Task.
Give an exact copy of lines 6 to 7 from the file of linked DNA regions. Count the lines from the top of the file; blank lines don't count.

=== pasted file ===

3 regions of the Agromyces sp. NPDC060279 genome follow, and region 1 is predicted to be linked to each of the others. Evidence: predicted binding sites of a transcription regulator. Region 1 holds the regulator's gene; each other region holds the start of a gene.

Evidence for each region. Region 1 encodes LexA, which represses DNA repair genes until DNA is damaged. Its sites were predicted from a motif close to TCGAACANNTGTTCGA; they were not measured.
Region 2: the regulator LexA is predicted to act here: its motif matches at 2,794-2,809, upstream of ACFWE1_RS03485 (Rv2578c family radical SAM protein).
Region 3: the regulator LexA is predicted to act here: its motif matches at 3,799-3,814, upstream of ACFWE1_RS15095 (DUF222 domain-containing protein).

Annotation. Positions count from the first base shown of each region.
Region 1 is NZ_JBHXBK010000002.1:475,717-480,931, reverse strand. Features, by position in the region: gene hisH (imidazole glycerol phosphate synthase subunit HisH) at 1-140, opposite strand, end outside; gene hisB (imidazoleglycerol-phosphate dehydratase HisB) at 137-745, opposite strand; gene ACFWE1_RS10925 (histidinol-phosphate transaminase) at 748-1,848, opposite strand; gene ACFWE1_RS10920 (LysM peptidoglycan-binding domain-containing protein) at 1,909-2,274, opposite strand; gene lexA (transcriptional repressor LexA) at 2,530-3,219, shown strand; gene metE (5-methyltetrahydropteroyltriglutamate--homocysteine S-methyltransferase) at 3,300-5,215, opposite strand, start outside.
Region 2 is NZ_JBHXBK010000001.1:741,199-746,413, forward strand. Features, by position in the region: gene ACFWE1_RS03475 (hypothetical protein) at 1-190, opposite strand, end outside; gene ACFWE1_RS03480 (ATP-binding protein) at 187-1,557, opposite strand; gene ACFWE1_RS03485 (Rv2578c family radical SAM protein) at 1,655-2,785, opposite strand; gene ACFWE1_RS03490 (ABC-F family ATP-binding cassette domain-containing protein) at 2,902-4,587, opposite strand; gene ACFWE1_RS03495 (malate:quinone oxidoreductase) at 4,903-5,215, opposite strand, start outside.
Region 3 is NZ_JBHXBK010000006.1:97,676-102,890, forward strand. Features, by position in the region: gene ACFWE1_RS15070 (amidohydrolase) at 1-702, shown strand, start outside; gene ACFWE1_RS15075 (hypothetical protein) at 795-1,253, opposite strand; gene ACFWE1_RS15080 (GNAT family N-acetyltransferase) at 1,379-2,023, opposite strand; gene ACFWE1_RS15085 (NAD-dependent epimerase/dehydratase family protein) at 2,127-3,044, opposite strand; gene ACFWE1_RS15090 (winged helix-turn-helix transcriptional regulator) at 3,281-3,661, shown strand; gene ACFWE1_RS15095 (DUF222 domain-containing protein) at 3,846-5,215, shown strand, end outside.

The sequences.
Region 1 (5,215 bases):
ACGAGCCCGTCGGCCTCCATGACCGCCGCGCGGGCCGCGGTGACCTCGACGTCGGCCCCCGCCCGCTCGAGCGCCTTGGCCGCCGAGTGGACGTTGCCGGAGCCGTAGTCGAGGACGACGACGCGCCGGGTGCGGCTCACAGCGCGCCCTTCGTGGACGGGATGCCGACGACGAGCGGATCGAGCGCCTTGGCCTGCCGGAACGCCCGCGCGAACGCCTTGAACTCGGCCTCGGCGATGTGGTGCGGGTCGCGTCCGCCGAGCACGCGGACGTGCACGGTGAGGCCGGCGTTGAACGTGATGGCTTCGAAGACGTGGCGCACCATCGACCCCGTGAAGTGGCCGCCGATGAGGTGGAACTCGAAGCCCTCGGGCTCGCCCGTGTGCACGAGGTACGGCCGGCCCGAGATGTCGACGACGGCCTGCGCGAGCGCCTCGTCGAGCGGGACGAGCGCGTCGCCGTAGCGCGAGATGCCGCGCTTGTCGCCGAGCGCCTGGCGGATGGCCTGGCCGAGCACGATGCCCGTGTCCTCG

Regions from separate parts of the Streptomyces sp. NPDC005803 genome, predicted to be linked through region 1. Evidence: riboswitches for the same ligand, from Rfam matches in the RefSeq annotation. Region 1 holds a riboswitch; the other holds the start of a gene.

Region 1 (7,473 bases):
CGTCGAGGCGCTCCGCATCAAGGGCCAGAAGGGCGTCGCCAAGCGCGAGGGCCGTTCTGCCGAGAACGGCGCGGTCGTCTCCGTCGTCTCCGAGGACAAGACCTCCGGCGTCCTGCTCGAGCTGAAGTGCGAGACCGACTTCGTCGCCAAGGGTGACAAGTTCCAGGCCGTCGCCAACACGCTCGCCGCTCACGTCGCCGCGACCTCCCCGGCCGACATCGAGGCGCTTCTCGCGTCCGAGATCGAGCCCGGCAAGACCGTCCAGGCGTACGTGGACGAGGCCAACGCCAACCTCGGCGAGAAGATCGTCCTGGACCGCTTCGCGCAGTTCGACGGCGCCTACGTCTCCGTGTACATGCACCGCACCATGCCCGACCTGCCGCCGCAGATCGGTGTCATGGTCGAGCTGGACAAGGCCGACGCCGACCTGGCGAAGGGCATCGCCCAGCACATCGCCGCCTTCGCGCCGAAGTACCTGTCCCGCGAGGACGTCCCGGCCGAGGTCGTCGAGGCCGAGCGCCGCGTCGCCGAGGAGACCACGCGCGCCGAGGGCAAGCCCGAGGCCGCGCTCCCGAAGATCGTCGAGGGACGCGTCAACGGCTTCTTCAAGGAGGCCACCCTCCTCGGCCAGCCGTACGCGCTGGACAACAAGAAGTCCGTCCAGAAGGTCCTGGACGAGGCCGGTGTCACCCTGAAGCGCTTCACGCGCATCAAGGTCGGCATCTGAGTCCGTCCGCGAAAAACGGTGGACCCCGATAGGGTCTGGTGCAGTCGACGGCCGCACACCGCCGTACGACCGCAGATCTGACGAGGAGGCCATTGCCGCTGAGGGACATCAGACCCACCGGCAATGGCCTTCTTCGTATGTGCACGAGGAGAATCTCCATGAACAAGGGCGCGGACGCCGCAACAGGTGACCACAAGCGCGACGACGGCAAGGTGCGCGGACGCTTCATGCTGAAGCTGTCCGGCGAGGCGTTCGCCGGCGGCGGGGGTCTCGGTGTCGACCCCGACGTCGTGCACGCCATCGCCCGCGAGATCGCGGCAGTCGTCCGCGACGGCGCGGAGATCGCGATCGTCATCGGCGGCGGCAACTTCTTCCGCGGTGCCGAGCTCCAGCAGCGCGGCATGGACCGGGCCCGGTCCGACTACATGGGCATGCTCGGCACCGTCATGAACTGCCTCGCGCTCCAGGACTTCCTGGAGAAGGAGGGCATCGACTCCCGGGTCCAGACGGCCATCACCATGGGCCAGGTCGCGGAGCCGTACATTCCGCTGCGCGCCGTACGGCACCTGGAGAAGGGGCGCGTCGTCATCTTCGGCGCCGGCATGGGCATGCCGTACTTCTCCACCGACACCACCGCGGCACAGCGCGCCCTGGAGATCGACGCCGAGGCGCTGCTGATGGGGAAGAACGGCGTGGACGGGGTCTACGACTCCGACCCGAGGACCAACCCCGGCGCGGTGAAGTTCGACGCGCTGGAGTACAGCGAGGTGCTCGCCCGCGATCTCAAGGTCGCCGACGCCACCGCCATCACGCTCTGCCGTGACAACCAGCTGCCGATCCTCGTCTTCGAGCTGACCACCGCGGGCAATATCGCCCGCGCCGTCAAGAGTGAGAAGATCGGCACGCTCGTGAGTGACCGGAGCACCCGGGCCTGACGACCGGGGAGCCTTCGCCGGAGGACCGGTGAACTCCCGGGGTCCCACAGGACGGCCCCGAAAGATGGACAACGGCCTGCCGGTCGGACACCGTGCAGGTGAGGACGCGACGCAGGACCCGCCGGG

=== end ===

Region 1 is NZ_JBHXBK010000002.1:475,717-480,931, reverse strand. Features, by position in the region: gene hisH (imidazole glycerol phosphate synthase subunit HisH) at 1-140, opposite strand, end outside; gene hisB (imidazoleglycerol-phosphate dehydratase HisB) at 137-745, opposite strand; gene ACFWE1_RS10925 (histidinol-phosphate transaminase) at 748-1,848, opposite strand; gene ACFWE1_RS10920 (LysM peptidoglycan-binding domain-containing protein) at 1,909-2,274, opposite strand; gene lexA (transcriptional repressor LexA) at 2,530-3,219, shown strand; gene metE (5-methyltetrahydropteroyltriglutamate--homocysteine S-methyltransferase) at 3,300-5,215, opposite strand, start outside.
Region 2 is NZ_JBHXBK010000001.1:741,199-746,413, forward strand. Features, by position in the region: gene ACFWE1_RS03475 (hypothetical protein) at 1-190, opposite strand, end outside; gene ACFWE1_RS03480 (ATP-binding protein) at 187-1,557, opposite strand; gene ACFWE1_RS03485 (Rv2578c family radical SAM protein) at 1,655-2,785, opposite strand; gene ACFWE1_RS03490 (ABC-F family ATP-binding cassette domain-containing protein) at 2,902-4,587, opposite strand; gene ACFWE1_RS03495 (malate:quinone oxidoreductase) at 4,903-5,215, opposite strand, start outside.